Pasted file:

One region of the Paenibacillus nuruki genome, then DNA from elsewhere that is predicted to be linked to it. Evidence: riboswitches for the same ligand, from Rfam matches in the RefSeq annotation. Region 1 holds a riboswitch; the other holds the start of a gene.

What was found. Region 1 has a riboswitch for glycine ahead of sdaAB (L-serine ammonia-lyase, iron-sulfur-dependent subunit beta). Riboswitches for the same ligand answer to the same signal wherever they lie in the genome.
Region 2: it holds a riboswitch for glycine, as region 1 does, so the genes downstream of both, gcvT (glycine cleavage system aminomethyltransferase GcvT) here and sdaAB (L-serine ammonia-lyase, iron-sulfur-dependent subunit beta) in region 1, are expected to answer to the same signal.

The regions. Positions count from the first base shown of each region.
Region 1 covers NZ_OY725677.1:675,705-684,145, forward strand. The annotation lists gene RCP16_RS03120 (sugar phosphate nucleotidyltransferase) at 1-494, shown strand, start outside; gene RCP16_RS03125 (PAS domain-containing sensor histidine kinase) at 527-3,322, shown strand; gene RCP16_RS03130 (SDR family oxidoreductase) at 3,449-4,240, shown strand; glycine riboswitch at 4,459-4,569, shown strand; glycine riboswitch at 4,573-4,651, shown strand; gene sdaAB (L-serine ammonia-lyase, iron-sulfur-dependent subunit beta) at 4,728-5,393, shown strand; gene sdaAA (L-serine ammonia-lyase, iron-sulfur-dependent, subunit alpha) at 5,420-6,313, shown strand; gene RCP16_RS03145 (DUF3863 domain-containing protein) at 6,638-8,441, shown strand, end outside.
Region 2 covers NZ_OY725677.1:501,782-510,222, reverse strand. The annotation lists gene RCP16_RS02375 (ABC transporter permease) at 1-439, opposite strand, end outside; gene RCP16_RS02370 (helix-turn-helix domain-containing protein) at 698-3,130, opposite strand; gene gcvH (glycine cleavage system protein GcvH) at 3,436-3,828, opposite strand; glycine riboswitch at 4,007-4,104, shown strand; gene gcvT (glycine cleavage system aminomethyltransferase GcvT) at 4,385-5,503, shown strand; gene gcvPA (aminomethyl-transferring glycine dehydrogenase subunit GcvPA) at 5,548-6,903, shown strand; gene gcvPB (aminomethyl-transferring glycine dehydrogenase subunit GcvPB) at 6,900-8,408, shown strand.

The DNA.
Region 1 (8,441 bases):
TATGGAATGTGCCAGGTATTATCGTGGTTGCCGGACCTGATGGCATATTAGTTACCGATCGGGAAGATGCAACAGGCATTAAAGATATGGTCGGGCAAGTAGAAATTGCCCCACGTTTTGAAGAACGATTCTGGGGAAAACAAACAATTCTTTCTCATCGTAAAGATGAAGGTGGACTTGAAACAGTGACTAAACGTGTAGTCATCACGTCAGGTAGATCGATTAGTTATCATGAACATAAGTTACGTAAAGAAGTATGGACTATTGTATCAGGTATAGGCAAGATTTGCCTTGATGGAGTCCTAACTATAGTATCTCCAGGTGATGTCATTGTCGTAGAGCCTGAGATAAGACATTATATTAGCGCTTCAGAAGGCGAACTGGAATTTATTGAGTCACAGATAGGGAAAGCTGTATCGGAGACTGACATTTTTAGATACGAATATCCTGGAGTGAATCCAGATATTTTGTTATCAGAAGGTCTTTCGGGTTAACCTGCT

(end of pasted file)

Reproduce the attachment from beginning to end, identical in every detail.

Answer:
One region of the Paenibacillus nuruki genome, then DNA from elsewhere that is predicted to be linked to it. Evidence: riboswitches for the same ligand, from Rfam matches in the RefSeq annotation. Region 1 holds a riboswitch; the other holds the start of a gene.

What was found. Region 1 has a riboswitch for glycine ahead of sdaAB (L-serine ammonia-lyase, iron-sulfur-dependent subunit beta). Riboswitches for the same ligand answer to the same signal wherever they lie in the genome.
Region 2: it holds a riboswitch for glycine, as region 1 does, so the genes downstream of both, gcvT (glycine cleavage system aminomethyltransferase GcvT) here and sdaAB (L-serine ammonia-lyase, iron-sulfur-dependent subunit beta) in region 1, are expected to answer to the same signal.

The regions. Positions count from the first base shown of each region.
Region 1 covers NZ_OY725677.1:675,705-684,145, forward strand. The annotation lists gene RCP16_RS03120 (sugar phosphate nucleotidyltransferase) at 1-494, shown strand, start outside; gene RCP16_RS03125 (PAS domain-containing sensor histidine kinase) at 527-3,322, shown strand; gene RCP16_RS03130 (SDR family oxidoreductase) at 3,449-4,240, shown strand; glycine riboswitch at 4,459-4,569, shown strand; glycine riboswitch at 4,573-4,651, shown strand; gene sdaAB (L-serine ammonia-lyase, iron-sulfur-dependent subunit beta) at 4,728-5,393, shown strand; gene sdaAA (L-serine ammonia-lyase, iron-sulfur-dependent, subunit alpha) at 5,420-6,313, shown strand; gene RCP16_RS03145 (DUF3863 domain-containing protein) at 6,638-8,441, shown strand, end outside.
Region 2 covers NZ_OY725677.1:501,782-510,222, reverse strand. The annotation lists gene RCP16_RS02375 (ABC transporter permease) at 1-439, opposite strand, end outside; gene RCP16_RS02370 (helix-turn-helix domain-containing protein) at 698-3,130, opposite strand; gene gcvH (glycine cleavage system protein GcvH) at 3,436-3,828, opposite strand; glycine riboswitch at 4,007-4,104, shown strand; gene gcvT (glycine cleavage system aminomethyltransferase GcvT) at 4,385-5,503, shown strand; gene gcvPA (aminomethyl-transferring glycine dehydrogenase subunit GcvPA) at 5,548-6,903, shown strand; gene gcvPB (aminomethyl-transferring glycine dehydrogenase subunit GcvPB) at 6,900-8,408, shown strand.

The DNA.
Region 1 (8,441 bases):
TATGGAATGTGCCAGGTATTATCGTGGTTGCCGGACCTGATGGCATATTAGTTACCGATCGGGAAGATGCAACAGGCATTAAAGATATGGTCGGGCAAGTAGAAATTGCCCCACGTTTTGAAGAACGATTCTGGGGAAAACAAACAATTCTTTCTCATCGTAAAGATGAAGGTGGACTTGAAACAGTGACTAAACGTGTAGTCATCACGTCAGGTAGATCGATTAGTTATCATGAACATAAGTTACGTAAAGAAGTATGGACTATTGTATCAGGTATAGGCAAGATTTGCCTTGATGGAGTCCTAACTATAGTATCTCCAGGTGATGTCATTGTCGTAGAGCCTGAGATAAGACATTATATTAGCGCTTCAGAAGGCGAACTGGAATTTATTGAGTCACAGATAGGGAAAGCTGTATCGGAGACTGACATTTTTAGATACGAATATCCTGGAGTGAATCCAGATATTTTGTTATCAGAAGGTCTTTCGGGTTAACCTGCT